The latest hardware revision of the board is now almost complete. I've finished work on the hardware, did some testing and adapted the Arduino sketch to work on the new hardware just now. I'm very shortly going to talk about all the changes with the Rev 4 hardware.
Most of the actual circuitry has been taken straight from the last revision with only minimal changes. So like I said in one of the last logs here on Hackaday, this is mostly a quality of life update and largely concerning the change of the PCB layout.
Here is a list of all significant changes to the electronics:
- Added a small buzzer
- Added an additional button
- Added two MCX connectors for a much improved and reliable connection to your SiPM/scintillators
- Added an optional gain trim pot for the pre-amp
- The PCB now has 4 layers instead of 2, with much improved board layout and layer stackup resulting in a lot less noise according to my tests
- Changed the two 4-pin and single 2-pin headers for a single 10-pin header for the broken-out GPIO pins
- Added an additional cap to the SiPM PSU output for better stability
- Increased decoupling cap size in general all over the board
- Swapped out some critical resistors for ones with less tolerance and a much lower temperature dependency to increase the detector response over vastly different temperatures. In the past especially the threshold voltage could be easily disturbed by a change in temperature. This is now a lot better according to my testing as well, I didn't have much of a threshold drift up to almost 60°C.
- Decreased the threshold voltage range maximum to a more reasonable value. This also makes setting the right voltage a lot easier and helps with drift.
- Added a board cutout to help with separating the two PCB sections if you decide to cut the additional space off
- Some part consolidation (BOM)
Admittedly, this is all a bit technical, but I guess you're here for the tinkering and the behind-the-scenes stuff anyways ;D
In short, what does this mean for you, the user? Well, first of all, you finally got a buzzer and an additional button, how nice is that? You also got a more reliable option to connect the SiPM if you so desire. The device should also be a bit more stable now in general. And on top of all of that, I got a noticeable improvement in energy resolution (up to 1%, but I have to do some more testing on that) and I was even able to get a usable spectrum down to about 10 keV due to the less noise!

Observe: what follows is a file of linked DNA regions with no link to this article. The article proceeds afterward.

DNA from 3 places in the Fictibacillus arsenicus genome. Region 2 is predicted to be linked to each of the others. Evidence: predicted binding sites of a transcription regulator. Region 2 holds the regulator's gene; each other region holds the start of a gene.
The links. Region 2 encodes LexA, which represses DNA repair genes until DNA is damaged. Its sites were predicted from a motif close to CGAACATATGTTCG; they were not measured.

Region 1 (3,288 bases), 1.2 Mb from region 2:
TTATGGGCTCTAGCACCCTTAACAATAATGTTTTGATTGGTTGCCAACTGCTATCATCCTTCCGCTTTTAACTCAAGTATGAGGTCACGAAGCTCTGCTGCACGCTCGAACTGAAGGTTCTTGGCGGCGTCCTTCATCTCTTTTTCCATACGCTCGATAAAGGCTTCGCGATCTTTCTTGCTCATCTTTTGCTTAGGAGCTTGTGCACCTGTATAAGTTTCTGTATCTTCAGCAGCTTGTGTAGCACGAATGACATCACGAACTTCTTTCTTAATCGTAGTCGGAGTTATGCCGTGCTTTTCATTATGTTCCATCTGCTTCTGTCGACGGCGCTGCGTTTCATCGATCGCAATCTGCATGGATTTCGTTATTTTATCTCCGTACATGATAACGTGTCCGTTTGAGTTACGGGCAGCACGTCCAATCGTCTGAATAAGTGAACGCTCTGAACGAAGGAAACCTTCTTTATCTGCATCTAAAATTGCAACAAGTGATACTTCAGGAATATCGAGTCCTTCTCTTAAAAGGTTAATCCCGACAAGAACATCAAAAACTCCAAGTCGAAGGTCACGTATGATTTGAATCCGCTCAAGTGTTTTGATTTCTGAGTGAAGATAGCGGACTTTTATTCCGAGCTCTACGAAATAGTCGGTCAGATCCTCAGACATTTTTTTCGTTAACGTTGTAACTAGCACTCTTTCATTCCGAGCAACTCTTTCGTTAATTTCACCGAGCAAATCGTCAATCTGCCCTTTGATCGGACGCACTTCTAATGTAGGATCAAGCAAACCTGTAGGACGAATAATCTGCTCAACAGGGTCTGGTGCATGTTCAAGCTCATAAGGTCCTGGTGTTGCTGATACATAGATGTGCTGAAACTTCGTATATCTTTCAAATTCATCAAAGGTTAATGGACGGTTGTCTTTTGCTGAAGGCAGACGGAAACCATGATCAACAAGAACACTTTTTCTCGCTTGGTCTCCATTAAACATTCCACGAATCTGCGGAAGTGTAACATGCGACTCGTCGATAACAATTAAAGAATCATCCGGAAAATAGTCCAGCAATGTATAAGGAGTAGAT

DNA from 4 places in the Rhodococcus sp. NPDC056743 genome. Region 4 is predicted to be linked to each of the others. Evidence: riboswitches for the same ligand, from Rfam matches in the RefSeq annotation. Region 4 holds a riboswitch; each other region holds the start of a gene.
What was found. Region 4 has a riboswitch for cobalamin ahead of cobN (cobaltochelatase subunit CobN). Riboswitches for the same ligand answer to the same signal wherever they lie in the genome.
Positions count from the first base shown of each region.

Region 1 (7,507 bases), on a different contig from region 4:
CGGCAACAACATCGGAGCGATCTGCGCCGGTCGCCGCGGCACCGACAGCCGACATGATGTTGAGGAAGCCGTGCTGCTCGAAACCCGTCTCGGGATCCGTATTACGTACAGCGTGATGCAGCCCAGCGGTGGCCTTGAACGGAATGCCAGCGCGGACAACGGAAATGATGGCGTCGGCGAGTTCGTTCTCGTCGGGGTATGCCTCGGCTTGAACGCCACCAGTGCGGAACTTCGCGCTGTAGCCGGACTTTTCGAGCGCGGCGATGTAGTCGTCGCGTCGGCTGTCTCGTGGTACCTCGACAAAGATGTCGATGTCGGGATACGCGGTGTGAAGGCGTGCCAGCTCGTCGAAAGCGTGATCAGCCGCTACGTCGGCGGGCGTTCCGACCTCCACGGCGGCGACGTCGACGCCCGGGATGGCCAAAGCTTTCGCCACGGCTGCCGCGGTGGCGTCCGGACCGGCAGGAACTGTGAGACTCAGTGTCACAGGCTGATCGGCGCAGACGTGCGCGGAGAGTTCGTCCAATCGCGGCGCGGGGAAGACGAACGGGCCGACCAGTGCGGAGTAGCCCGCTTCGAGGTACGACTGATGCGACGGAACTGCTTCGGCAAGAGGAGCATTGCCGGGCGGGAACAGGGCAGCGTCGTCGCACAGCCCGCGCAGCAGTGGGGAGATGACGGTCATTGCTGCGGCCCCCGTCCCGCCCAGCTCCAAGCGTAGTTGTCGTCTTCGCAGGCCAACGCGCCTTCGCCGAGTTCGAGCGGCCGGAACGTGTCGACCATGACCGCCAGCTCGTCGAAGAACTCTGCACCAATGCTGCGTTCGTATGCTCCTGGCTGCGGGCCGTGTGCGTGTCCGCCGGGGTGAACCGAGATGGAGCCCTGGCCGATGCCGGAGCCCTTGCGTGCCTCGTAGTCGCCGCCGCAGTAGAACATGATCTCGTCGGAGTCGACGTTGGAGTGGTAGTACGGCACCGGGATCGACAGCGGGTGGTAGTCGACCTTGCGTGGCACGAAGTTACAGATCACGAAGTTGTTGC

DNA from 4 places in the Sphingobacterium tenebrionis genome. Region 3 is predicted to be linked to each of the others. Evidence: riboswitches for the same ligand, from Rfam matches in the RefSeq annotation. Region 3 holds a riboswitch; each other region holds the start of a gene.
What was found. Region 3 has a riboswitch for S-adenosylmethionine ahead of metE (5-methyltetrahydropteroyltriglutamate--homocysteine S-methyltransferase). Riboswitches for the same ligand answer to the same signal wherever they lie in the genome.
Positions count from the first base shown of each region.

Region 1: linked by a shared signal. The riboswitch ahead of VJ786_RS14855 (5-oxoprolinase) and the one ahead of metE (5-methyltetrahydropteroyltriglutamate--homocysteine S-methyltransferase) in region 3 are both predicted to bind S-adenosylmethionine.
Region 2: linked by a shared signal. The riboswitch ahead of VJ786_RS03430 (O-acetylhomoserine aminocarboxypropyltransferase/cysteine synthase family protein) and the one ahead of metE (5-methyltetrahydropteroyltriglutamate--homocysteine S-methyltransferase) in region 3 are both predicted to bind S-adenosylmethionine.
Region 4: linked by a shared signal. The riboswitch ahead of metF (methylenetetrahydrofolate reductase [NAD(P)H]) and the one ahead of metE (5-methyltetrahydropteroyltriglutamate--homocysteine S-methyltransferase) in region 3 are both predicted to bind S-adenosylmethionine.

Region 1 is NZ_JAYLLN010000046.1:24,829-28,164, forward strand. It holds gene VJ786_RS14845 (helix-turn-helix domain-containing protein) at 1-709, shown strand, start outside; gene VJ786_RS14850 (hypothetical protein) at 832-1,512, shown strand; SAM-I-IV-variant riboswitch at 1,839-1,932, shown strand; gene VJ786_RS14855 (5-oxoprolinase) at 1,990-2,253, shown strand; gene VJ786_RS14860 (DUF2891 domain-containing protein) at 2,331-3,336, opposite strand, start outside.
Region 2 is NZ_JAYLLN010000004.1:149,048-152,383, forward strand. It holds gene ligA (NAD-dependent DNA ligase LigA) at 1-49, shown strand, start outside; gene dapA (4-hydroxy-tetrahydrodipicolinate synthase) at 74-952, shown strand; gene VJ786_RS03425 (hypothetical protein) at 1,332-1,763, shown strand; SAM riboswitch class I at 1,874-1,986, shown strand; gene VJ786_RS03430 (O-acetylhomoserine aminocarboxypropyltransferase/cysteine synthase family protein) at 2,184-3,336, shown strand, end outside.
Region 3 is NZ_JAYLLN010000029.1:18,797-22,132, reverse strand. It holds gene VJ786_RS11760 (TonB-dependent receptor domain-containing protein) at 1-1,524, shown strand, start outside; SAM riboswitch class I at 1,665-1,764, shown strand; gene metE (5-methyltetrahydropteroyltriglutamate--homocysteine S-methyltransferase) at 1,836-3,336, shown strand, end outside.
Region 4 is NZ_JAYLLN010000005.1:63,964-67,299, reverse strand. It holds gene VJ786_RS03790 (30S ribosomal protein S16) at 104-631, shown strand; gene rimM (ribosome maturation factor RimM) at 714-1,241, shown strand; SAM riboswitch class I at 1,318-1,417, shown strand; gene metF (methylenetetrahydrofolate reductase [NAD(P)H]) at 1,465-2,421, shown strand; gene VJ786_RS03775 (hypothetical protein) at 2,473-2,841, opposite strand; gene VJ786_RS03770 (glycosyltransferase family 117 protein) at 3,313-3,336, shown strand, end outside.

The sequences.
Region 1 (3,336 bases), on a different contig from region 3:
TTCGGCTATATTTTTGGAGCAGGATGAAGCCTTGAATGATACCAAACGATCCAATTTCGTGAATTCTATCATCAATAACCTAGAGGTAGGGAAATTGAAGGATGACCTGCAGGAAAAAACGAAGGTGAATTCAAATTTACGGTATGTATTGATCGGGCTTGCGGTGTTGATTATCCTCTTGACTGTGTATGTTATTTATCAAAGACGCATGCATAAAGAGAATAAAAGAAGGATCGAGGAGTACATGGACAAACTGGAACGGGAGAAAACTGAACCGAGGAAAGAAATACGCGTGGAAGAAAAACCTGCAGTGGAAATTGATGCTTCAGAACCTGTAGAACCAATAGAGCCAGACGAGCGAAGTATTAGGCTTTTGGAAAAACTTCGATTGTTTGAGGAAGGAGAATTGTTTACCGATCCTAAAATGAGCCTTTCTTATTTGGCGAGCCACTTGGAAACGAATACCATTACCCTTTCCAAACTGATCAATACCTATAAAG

Here are two test spectra that I did that back what I just told you (only 30 minutes, so expect results to be a bit better with longer recordings):
Here are some renderings on how the final PCB looks like (with an OSHWA mark placeholder). I already have an assembled one here, but that's nothing worthy of showing off due to all the soldering and changes I did to it ;)
I am going to do some more testing for the Arduino sketch that runs on the Pico and I still have to implement the button and some other buzzer-related things. It already works totally fine and stable just like the old software, only some functions are missing and I want to do some more optimizations on top of that.
There will also be another batch of assembled PCBs on Tindie in a couple of weeks, this time the pin female headers on the board will also come pre-assembled in contrast to the last batch where they were left out. Price will probably need to go up like $5 per piece to compensate for the added parts and the 4L board, but I think that's more than fair given the number of improvements ;)
So stay tuned for more updates on the Tindie stock as well!
In addition to all of that, the PCB will also get a final, tiny update when I get the OSHWA certification again (just adding the mark to the silkscreen). There is still a lot to do for me, I'm going to slowly update everything here on Hackaday and on GitHub over the next few weeks, I will keep you updated.
Have a nice week!